Why Abortion Should Not Be Allowed Essay

Essay  |  3 pages (1,017 words)
Bibliography Sources: 5


According to NHS, all clinical procedures carry some degree of risk. Some of the most common or prominent risks during the abortion process are womb damage, cervical damage, and hemorrhage (NHS). After an abortion, as the NHS further points out, womb infection remains one of the main risks. Repeated abortions according to NHS could also result in miscarriages as a result of the damage occasioned to the cervix. It is also important to note that apart from the largely medical complications identified above, abortion could also result to a lot of mental anguish and pain later on in life. Indeed, "approximately 15-25% of women who undergo induced abortion suffer from guilt feelings, anxiety, depression, sensations of loss, anger, decrease in self-esteem, nightmares and hallucinations" (Steinberg 3).

For fairness sake, it would be prudent to examine (and fault) two of the most prominent arguments that have been advanced by those in support of abortion. One such argument is that individuals ought to be granted full and absolute autonomy over their bodies. Proponents of this argument "assert that a woman's right to self-determination, liberty and bodily integrity means that she should be able to decide not to continue with the pregnancy at whatever stage (and for whatever reason)" (Hendrick). This argument is however faulty on various fronts. For those demanding control over their bodies, they ought to come to the realization that control extends to the making of rational decisions, including prevention of unwanted pregnancies. Another argument that has been advanced by proponents of abortion is what is referred to as the right to self-defense approach. This approach according to Hendrick maintains that when threatened in some way, an individual (in this case a woman) reserves the right to protect herself. As rational as this argument may seem at first instance, it is inherently faulty and without any sound basis. It beats commonsense as to why an unborn baby would be viewed as an intruder while in the first place, its conception was as direct consequence of the actions and decision of the individual who now insists on terminating it. While the right to self-defense approach could be deemed reasonable in those instances where the health of the mother is at risk or where the woman in question was raped, it would be hard to advance such an argument in an instance where the pregnancy came about as a result of irresponsible behavior (Hendrick).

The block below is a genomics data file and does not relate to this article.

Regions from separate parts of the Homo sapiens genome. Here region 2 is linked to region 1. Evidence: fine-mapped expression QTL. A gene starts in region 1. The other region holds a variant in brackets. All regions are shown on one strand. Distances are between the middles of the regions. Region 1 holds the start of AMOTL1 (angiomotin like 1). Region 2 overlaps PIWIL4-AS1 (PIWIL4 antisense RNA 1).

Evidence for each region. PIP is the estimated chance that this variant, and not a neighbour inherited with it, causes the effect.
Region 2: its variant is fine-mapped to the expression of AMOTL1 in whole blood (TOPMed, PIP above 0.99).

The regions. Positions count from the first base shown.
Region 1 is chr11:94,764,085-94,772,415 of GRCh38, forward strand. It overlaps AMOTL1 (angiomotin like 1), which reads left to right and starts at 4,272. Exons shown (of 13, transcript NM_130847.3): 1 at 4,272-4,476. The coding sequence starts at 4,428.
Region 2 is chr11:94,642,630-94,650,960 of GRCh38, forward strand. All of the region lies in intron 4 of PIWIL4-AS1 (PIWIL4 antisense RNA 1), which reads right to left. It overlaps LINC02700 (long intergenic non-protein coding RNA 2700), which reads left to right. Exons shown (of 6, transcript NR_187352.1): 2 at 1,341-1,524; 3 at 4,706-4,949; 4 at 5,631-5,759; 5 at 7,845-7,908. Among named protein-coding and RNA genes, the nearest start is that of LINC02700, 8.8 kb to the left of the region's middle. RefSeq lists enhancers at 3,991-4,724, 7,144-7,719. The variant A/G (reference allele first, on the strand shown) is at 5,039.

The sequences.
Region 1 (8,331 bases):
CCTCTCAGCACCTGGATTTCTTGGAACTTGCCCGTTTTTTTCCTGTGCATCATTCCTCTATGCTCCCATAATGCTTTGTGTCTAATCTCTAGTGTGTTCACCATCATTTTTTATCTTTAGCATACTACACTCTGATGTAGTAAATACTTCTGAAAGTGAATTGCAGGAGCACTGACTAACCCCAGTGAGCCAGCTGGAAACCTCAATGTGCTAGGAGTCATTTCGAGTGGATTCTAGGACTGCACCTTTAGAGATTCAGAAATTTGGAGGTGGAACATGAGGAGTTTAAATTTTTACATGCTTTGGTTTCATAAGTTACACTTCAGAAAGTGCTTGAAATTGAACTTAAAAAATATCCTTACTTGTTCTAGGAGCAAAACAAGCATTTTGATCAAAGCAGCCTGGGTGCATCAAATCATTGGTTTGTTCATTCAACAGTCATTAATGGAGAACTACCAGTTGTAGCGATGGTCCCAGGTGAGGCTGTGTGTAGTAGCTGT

Works Cited

Hendrick, Judith. Law and Ethics in Children's Nursing. Iowa: John Wiley and Sons, 2011. Print.

NHS. "Abortion -- Risks." NHS, 7 June 2012. Web. 20 April. 2014.

Saad, Lydia. "Pro-Choice Americans at Record-Low 41%." 23 May 2012. Web. 20 April. 2014.

Schwarz, Stephen D. Understanding Abortion: From Mixed Feelings to Rational Thought. Lanham, Maryland: Lexington Books, 2011. Print.

Schwarzwalder, Rob. "The Best Pro-Life Arguments for Secular Audiences." Family Research Council, 2014. Web. 20 April. 2014.

Steinberg, Avraham. Encyclopedia…… [read more]

Anti-Abortion Rule Natural Law Term Paper

Term Paper  |  6 pages (1,844 words)
Bibliography Sources: 1+


But, there is a mutual agreement between developmental biologists and the Roman Catholic believers that moment of conception is the moment of beginning of a human life and personhood as there is a set of markers that show the beginning of a human life.